Why is it so difficult for established firms to deal with disruptive innovation? In general, I think that Clayton Christensen’s model of disruptive innovation is correct. His basic idea is that since disruptions generally start in niches, the economics of pursuing disruptive innovations look really bad for large incumbents:

Characteristics of disruptive businesses, at least in their initial stages, can include: lower gross margins, smaller target markets, and simpler products and services that may not appear as attractive as existing solutions when compared against traditional performance metrics.

Because the new niche doesn’t look very attractive, it makes rational economic sense to let someone else fill it. And also, you wouldn’t want to cannibalise your existing products, would you?

Well, yes, actually – you would. Or at least you should. Here are some examples from Wired’s articles about tablet computers.

First off, this is from the discussion of Microsoft’s approach to tablet computing:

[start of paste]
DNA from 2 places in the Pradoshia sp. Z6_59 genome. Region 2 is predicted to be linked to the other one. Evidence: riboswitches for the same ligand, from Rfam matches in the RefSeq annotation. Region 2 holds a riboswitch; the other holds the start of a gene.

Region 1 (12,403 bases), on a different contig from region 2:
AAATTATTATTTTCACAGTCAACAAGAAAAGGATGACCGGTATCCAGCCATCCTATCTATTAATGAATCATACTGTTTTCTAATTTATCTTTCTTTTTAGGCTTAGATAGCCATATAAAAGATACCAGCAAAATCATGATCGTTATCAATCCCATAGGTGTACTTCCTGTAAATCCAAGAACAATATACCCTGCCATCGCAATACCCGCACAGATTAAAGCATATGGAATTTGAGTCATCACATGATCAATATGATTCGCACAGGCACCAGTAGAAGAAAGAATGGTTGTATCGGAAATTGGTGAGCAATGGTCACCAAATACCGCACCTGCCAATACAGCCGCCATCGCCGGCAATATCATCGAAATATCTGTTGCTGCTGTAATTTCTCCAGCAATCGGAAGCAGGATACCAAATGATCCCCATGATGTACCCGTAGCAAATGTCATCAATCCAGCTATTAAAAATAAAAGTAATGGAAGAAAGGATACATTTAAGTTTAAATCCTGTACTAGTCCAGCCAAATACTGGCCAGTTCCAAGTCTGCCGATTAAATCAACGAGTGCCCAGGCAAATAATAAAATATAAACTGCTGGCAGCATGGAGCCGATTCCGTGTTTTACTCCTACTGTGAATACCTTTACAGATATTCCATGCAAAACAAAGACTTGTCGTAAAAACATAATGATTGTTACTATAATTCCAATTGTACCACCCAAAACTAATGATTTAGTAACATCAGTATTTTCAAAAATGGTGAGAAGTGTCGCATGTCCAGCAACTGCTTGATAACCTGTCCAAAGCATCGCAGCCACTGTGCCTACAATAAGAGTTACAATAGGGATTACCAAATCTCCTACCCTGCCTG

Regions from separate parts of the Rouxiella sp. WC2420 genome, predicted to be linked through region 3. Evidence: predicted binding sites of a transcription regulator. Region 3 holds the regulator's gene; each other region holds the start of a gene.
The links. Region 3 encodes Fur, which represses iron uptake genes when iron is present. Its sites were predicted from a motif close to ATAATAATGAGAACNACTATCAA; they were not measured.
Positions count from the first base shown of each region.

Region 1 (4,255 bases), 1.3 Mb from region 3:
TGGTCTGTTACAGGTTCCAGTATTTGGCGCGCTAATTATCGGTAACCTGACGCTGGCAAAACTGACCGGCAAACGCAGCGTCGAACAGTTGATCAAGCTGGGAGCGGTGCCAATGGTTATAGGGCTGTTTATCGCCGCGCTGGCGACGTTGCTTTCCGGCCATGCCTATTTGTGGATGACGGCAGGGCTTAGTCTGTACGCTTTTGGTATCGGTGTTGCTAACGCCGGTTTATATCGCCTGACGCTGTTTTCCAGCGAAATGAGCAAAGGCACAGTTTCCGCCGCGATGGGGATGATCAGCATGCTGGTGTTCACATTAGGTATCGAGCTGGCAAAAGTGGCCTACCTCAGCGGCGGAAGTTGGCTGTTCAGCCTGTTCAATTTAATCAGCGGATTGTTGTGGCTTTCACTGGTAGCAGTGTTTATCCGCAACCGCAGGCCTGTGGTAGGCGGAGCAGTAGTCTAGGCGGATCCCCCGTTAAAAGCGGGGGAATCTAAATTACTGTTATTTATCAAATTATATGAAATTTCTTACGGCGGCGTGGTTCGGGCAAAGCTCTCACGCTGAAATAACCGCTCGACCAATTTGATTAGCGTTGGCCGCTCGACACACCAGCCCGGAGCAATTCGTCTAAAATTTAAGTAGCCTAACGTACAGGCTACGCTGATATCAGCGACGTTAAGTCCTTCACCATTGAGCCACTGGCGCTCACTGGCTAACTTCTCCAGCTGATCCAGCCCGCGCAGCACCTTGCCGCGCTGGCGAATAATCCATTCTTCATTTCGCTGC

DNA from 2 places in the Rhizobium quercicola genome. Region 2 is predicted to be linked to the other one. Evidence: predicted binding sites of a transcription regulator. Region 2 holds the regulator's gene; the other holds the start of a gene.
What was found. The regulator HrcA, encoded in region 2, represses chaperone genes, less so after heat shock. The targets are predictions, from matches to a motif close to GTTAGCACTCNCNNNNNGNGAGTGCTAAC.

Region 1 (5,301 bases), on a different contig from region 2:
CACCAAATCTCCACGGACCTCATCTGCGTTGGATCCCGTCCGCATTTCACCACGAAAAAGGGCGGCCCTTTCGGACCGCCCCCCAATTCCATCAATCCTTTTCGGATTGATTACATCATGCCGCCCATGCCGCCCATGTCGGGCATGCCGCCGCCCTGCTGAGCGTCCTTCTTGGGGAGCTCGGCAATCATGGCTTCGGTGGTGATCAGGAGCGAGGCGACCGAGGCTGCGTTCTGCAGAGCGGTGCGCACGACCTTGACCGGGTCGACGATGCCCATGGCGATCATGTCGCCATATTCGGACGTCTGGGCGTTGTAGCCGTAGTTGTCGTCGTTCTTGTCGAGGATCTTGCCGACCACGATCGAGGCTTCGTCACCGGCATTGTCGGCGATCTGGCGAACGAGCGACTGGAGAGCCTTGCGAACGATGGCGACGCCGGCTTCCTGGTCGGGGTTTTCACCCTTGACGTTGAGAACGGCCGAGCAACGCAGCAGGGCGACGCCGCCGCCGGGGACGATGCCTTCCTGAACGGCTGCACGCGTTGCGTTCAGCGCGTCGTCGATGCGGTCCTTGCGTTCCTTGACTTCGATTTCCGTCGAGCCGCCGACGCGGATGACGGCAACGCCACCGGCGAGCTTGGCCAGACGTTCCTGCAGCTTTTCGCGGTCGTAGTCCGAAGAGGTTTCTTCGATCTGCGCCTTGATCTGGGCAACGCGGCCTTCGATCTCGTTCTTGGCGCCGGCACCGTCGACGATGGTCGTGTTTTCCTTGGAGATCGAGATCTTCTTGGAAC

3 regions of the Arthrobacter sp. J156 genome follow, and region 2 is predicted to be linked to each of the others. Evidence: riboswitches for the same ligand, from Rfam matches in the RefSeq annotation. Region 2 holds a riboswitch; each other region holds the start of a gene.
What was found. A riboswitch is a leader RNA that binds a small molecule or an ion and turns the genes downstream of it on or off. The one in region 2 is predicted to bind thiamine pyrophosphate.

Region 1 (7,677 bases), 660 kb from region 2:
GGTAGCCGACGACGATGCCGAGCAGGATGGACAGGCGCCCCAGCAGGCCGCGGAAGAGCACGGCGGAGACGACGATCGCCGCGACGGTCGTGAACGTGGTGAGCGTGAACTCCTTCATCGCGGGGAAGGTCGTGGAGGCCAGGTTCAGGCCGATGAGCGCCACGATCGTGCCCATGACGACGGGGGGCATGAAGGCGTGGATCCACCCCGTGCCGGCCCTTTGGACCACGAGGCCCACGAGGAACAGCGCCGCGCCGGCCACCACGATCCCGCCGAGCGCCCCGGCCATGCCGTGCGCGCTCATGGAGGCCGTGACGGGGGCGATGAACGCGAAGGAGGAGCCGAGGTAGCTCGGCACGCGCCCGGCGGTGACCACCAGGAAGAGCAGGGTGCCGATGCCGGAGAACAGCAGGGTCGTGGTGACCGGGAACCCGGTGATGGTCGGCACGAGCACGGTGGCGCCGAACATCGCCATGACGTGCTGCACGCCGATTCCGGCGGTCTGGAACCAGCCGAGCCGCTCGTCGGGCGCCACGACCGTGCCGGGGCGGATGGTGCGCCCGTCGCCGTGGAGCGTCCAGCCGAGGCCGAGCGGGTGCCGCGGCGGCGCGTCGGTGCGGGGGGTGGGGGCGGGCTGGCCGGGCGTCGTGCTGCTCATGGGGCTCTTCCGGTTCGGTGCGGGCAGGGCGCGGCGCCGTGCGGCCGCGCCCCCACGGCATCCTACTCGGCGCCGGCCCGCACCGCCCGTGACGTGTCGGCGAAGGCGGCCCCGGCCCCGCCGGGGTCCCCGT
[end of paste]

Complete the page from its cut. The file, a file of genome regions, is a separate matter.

Incremental change, however, can ultimately mean no change. A decade ago, Microsoft came up with its own vision of a tablet computer. But the company tried to have it both ways: a new category of device that ran an old style of software — specifically, a modified version of Windows. (Using Windows, computer pioneer Alan Kay says, was “a very bad idea for this kind of interaction.”) The Tablet PC, introduced in 2002, was a flop. Meanwhile, advances from Microsoft’s labs can approach bar mitzvah age before finding their way into products. Surface is the most exciting product out of Redmond in years, but the company has been shockingly timid in pushing it into the marketplace. Almost three years after it was announced, Surface is still a novelty in a few hotel lobbies and retail stores. Apple all but announced that the iPad could damage its own desktop and laptop business, but Microsoft never seems to put all its weight behind groundbreaking products — especially if success may come at the expense of its Windows and Office cash cows. Leer más “The Perils of Disruption”